An art trail wends through Chestnut Hill, amid glass and trees

Lively artworks looking for a place to shine …

Empty storefronts looking for a way to catch the eye …

It was a match made in …

Philadelphia.

In Chestnut Hill, to be exact.

In a recent initiative encouraged by the City of Philadelphia, vacant store display areas along Germantown Avenue in Chestnut Hill have been converted into temporary gallery spaces featuring the work of local artists.

And in an added twist, artworks also dot the Wissahickon Valley section of Fairmount Park, creating an arts trail that embraces both the commercial and natural hearts of the neighborhood.

The program, dubbed “ReStore Corridors Through Art,” is a joint venture by the Philadelphia Department of Commerce and the city’s Office of Arts, Culture, and the Creative Economy. Its aim is to increase traffic in areas which in this economy have seen some economic struggles despite being surrounded by a strong neighborhood.

Similar programs in New York, San Francisco, and New York have proved successful in influencing economic growth in commercial districts where art exhibits were installed in vacant storefronts.

The program in Philadelphia is looking to affiliate itself with local community organizations, businesses, and artists in targeted areas of the city.

The project in Chestnut Hill, entitled “New Trails,” is the first installment in a series which will establish similar art walks throughout the city.

The main gallery for “New Trails” consists of storefonts along Germantown Avenue, where the works of 15 different artists using a variety of different art mediums are on display.

 A second route highlights installations in the Wissahickon Valley section of the park.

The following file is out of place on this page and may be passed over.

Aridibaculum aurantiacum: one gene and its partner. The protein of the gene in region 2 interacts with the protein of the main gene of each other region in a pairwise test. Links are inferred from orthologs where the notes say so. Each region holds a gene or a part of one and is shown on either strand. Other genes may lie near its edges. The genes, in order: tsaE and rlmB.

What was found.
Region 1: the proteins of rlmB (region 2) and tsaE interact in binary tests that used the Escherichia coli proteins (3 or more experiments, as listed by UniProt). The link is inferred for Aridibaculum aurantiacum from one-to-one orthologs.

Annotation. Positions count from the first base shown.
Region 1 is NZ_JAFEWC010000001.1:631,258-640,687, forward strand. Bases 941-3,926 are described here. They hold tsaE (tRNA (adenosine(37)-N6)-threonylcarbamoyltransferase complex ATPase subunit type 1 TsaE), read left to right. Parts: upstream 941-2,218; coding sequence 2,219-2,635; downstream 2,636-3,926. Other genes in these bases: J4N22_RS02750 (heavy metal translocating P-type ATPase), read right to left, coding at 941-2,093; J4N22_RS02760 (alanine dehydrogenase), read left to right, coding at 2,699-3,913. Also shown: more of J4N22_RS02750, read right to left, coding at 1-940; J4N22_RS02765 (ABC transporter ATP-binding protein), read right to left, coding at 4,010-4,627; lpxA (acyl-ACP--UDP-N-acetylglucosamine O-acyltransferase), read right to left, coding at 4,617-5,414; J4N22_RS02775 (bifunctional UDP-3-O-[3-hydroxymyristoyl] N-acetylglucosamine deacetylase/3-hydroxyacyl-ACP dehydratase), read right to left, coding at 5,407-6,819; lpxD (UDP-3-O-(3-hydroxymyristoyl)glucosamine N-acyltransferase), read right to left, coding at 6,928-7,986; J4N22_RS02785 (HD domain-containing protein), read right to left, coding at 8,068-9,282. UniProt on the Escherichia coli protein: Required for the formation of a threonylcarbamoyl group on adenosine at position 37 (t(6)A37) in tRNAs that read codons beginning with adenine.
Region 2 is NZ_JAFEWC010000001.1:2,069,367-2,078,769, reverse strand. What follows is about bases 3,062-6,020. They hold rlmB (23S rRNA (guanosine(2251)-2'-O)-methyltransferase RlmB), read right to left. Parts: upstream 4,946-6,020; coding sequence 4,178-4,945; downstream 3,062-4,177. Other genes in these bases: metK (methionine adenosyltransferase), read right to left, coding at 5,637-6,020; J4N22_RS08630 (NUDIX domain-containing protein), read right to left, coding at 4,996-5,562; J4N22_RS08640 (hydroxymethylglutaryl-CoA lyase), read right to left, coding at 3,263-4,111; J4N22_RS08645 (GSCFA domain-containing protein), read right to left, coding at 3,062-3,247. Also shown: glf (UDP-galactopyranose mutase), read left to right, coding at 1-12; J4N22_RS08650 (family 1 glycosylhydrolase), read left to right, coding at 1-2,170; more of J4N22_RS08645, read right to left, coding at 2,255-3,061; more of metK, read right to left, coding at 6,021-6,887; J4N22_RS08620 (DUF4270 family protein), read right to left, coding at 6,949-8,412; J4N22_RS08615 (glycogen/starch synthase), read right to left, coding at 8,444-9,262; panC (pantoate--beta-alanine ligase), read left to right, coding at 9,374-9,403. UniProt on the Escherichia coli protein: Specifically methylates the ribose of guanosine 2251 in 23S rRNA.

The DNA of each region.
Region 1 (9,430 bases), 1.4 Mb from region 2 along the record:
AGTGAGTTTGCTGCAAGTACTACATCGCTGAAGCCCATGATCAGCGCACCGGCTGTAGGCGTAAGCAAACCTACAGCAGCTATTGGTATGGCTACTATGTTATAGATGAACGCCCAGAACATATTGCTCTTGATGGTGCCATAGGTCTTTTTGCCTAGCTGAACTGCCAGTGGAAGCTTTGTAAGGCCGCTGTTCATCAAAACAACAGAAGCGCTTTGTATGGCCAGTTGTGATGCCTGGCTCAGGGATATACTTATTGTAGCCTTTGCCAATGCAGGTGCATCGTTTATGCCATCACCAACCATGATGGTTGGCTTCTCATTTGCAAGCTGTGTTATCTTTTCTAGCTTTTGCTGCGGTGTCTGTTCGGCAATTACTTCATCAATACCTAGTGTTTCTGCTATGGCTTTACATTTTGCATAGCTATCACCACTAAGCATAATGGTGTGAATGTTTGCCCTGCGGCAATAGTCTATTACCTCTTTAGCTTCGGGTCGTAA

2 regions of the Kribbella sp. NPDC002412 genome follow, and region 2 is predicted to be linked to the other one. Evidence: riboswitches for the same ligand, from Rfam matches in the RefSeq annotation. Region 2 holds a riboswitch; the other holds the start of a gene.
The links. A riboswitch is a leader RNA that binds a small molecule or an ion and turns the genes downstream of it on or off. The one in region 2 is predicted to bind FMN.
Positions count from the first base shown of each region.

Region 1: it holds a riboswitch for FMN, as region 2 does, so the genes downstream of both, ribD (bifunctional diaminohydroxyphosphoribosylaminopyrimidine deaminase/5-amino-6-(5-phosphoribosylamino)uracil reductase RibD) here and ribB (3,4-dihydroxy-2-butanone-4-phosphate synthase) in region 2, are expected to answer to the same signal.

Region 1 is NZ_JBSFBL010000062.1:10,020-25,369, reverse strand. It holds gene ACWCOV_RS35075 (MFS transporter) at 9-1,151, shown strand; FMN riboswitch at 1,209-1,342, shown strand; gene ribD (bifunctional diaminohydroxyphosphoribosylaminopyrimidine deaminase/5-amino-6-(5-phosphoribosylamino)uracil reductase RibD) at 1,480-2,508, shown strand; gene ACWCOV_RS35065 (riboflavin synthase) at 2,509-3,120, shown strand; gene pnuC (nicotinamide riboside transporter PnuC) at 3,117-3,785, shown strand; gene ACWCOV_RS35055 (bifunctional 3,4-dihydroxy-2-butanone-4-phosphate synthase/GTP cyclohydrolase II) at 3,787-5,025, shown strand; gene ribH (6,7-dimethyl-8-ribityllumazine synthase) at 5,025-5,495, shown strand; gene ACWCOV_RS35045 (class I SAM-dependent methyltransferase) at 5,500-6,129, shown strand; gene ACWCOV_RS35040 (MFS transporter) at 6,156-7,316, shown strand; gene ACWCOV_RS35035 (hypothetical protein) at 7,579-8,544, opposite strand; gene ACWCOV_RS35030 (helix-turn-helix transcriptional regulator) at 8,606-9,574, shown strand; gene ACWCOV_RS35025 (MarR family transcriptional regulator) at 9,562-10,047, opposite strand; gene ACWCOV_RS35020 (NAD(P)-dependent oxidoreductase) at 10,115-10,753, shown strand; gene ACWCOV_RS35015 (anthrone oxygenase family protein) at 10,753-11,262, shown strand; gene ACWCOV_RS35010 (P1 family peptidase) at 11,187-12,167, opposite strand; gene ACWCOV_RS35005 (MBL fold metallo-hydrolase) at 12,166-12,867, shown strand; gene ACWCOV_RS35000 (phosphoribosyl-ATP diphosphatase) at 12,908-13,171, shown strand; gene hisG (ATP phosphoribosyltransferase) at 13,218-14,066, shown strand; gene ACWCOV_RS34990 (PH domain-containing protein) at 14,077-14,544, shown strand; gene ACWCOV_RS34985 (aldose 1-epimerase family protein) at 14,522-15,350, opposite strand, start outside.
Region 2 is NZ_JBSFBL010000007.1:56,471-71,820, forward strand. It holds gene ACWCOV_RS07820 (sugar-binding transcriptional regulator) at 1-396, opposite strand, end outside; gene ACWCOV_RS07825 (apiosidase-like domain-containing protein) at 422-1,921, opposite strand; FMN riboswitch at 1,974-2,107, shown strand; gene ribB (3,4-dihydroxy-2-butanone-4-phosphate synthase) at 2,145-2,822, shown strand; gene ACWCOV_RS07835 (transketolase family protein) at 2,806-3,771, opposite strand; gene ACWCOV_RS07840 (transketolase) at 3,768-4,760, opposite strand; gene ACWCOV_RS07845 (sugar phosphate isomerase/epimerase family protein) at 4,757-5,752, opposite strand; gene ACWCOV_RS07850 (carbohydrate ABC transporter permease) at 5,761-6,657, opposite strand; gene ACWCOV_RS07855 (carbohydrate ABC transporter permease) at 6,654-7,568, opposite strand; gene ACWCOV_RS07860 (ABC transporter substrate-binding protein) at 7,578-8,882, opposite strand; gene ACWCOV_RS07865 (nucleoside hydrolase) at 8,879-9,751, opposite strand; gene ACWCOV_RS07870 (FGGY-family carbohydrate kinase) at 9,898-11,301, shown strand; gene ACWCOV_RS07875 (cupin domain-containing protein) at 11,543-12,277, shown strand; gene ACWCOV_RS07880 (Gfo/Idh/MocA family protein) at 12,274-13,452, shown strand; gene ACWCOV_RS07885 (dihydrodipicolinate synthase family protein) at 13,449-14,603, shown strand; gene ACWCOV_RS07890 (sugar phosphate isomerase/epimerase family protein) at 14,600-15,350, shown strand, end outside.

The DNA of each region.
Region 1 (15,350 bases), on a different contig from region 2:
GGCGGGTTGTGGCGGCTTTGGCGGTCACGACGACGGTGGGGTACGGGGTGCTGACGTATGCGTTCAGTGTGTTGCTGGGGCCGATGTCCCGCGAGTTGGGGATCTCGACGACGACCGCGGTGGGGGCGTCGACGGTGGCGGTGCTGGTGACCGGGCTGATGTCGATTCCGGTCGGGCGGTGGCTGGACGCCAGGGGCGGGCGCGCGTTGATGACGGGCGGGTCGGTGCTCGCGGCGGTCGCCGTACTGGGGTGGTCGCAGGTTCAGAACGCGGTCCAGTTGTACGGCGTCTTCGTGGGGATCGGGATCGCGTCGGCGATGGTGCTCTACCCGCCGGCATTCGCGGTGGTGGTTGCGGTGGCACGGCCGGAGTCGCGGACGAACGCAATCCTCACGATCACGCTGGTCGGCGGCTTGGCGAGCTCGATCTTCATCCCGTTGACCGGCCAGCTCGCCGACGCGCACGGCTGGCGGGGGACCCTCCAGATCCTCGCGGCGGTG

In the case of Chestnut Hill, the program is a case of building upon something local artists were already trying.

Brookes Britcher is a local artist who helped bring the project to life in Chestnut Hill.

“Essentially, the idea grew out of some work that we had been doing here in Chestnut Hill for about a year,” says Britcher. “This area is pretty proactive and I had been involved in doing similar window installations for a year before the project got to the city.”

When he found out about the city’s program to bring art installations to struggling commercial corridorscity, Britcher coordinated an effort with local collaborators to broaden the scope.

“Basically, we started talking about how to make this bigger and really bring more people up the avenue,” he said. “We came up with the idea of uniting the two corridors of the area, one natural in Wissahickon Valley and one commercial, along Germantown Avenue.”

As chief of staff to the Deputy Director for Economic Development, Brian Flanagan helped to initiate the larger program in the City of Philadelphia.

“There have been other installations of art in store windows either done by the city or by local businesses, but this was one of the first attempts were we systematized it,” says Flanagan. “The idea was that we would pick an area where we could create a concentration of attractions as opposed to a single storefront or two.”

He says that the Chestnut Hill area is showing an increase in the amount of seasonal foot traffic, as well as interest in the vacant storefronts, which are owned by Bowman Properties.

Britcher credits local property owners for helping make the art installations happen.

“They’ve been really integral in this whole process,” says Britcher. “Prior to this effort with the Department of Commerce, we had been doing this on our own on a much smaller scale, but it’s good to see property owners and other businesses in the area interested in this kind of thing.”

The project has one main gallery at 8517 Germantown Ave.  Its is open on Saturdays and Sundays from 10 a.m. to 4 p.m.

The works will be on display through Oct. 11.

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